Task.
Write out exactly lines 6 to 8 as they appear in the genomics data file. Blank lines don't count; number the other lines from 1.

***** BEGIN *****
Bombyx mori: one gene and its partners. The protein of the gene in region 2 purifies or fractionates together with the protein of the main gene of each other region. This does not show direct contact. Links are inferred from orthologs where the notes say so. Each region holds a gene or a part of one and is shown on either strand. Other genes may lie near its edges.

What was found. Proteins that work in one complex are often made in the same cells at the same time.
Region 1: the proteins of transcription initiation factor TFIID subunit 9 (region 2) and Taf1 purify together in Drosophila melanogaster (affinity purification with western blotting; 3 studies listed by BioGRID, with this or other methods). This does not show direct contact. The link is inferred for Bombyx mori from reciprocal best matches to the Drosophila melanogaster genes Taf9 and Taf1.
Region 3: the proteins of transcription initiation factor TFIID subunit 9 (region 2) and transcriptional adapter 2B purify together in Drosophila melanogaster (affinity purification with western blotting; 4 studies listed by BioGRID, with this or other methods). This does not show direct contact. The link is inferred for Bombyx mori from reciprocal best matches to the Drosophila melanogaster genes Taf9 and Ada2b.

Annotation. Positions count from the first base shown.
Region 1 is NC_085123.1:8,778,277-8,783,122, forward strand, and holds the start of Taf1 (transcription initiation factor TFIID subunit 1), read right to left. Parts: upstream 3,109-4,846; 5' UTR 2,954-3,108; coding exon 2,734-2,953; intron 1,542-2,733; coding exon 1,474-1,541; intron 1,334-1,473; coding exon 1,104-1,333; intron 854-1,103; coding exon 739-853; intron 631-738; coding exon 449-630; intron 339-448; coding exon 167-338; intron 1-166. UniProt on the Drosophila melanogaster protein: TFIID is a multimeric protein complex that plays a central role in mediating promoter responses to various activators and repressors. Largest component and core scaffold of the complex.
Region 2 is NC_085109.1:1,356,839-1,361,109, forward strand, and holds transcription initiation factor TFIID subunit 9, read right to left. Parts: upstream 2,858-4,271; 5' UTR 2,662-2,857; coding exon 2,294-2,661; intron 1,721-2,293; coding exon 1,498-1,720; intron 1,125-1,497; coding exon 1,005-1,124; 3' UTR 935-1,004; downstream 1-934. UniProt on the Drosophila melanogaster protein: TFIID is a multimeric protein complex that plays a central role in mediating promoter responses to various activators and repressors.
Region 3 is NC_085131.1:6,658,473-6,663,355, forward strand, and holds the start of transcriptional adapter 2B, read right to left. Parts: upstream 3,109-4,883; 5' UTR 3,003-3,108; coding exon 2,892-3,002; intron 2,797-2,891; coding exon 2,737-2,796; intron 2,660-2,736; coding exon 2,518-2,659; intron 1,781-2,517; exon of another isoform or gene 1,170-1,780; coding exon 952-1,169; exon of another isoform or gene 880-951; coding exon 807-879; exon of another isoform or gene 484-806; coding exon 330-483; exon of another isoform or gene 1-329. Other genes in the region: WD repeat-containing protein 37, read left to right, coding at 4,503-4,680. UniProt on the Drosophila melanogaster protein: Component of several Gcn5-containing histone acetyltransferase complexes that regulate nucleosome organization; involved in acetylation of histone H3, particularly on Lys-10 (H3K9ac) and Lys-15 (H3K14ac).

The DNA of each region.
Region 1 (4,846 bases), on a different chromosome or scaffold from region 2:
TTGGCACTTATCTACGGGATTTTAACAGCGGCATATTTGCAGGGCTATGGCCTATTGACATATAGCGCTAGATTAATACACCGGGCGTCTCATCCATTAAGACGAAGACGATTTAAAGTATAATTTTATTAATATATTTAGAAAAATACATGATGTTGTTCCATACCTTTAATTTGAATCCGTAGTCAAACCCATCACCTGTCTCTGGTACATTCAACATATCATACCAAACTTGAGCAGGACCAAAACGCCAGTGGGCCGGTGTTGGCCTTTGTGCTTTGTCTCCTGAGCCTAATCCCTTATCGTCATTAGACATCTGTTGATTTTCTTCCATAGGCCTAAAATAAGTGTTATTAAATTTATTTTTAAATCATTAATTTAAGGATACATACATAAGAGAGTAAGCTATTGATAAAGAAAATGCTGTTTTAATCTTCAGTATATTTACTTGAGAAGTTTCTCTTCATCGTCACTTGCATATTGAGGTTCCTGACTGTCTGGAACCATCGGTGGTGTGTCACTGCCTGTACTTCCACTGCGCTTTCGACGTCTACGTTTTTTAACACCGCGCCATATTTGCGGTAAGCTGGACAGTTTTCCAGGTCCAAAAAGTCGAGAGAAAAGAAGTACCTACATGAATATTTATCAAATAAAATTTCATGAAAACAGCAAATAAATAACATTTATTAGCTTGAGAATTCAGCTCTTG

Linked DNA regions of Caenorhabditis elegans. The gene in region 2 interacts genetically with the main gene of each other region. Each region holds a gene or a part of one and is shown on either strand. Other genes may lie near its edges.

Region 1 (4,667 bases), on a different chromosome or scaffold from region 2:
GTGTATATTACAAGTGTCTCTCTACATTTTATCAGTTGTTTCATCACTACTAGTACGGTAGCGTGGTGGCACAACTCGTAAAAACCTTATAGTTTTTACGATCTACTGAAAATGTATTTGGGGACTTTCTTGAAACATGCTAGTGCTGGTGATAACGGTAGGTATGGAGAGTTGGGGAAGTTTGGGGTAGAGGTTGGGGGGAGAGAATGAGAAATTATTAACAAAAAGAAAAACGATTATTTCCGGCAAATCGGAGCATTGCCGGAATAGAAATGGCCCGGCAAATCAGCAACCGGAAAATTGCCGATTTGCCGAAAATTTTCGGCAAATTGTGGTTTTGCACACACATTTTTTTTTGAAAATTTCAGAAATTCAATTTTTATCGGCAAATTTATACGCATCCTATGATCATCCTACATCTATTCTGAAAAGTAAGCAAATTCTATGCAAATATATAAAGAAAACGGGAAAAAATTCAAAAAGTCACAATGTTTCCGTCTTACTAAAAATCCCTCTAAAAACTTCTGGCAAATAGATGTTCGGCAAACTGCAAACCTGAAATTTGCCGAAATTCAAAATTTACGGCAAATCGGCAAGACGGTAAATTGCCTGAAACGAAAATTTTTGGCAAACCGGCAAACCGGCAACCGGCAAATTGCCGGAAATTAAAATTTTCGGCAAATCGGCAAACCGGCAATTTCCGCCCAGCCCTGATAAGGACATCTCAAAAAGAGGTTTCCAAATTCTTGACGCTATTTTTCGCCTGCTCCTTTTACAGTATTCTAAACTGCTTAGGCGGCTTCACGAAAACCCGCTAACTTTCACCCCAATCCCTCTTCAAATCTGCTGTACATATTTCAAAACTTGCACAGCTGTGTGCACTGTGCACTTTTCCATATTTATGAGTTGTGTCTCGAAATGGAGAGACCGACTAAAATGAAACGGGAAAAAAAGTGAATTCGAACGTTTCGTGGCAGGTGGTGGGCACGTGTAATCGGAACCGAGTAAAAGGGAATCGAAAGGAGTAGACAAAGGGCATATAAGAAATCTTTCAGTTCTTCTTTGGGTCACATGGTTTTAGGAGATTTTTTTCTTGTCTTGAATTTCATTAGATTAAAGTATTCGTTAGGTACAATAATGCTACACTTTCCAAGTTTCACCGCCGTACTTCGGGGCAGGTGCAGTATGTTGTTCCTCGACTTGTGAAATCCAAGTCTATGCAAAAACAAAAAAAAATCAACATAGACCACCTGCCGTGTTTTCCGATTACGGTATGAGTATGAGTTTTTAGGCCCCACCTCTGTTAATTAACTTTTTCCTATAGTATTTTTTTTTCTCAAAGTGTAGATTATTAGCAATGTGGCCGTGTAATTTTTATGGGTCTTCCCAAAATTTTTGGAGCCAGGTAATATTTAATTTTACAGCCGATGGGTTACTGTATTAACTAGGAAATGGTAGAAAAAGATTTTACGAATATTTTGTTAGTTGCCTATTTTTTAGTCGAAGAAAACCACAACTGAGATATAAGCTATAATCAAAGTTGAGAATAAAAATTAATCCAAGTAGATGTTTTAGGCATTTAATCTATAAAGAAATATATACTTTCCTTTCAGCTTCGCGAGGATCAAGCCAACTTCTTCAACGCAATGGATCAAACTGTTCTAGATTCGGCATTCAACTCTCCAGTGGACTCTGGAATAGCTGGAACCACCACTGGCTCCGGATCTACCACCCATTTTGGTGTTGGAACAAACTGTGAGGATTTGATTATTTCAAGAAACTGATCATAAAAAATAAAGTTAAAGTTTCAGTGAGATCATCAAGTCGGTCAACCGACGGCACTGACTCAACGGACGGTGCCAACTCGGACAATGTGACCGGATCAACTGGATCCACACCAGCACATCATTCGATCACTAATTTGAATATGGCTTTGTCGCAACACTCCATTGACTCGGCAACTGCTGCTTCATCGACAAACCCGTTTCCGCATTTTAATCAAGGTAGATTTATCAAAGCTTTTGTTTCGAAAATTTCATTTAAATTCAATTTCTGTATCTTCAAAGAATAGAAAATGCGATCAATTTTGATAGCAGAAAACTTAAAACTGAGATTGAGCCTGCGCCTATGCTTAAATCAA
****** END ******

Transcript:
Region 1 is NC_085123.1:8,778,277-8,783,122, forward strand, and holds the start of Taf1 (transcription initiation factor TFIID subunit 1), read right to left. Parts: upstream 3,109-4,846; 5' UTR 2,954-3,108; coding exon 2,734-2,953; intron 1,542-2,733; coding exon 1,474-1,541; intron 1,334-1,473; coding exon 1,104-1,333; intron 854-1,103; coding exon 739-853; intron 631-738; coding exon 449-630; intron 339-448; coding exon 167-338; intron 1-166. UniProt on the Drosophila melanogaster protein: TFIID is a multimeric protein complex that plays a central role in mediating promoter responses to various activators and repressors. Largest component and core scaffold of the complex.
Region 2 is NC_085109.1:1,356,839-1,361,109, forward strand, and holds transcription initiation factor TFIID subunit 9, read right to left. Parts: upstream 2,858-4,271; 5' UTR 2,662-2,857; coding exon 2,294-2,661; intron 1,721-2,293; coding exon 1,498-1,720; intron 1,125-1,497; coding exon 1,005-1,124; 3' UTR 935-1,004; downstream 1-934. UniProt on the Drosophila melanogaster protein: TFIID is a multimeric protein complex that plays a central role in mediating promoter responses to various activators and repressors.
Region 3 is NC_085131.1:6,658,473-6,663,355, forward strand, and holds the start of transcriptional adapter 2B, read right to left. Parts: upstream 3,109-4,883; 5' UTR 3,003-3,108; coding exon 2,892-3,002; intron 2,797-2,891; coding exon 2,737-2,796; intron 2,660-2,736; coding exon 2,518-2,659; intron 1,781-2,517; exon of another isoform or gene 1,170-1,780; coding exon 952-1,169; exon of another isoform or gene 880-951; coding exon 807-879; exon of another isoform or gene 484-806; coding exon 330-483; exon of another isoform or gene 1-329. Other genes in the region: WD repeat-containing protein 37, read left to right, coding at 4,503-4,680. UniProt on the Drosophila melanogaster protein: Component of several Gcn5-containing histone acetyltransferase complexes that regulate nucleosome organization; involved in acetylation of histone H3, particularly on Lys-10 (H3K9ac) and Lys-15 (H3K14ac).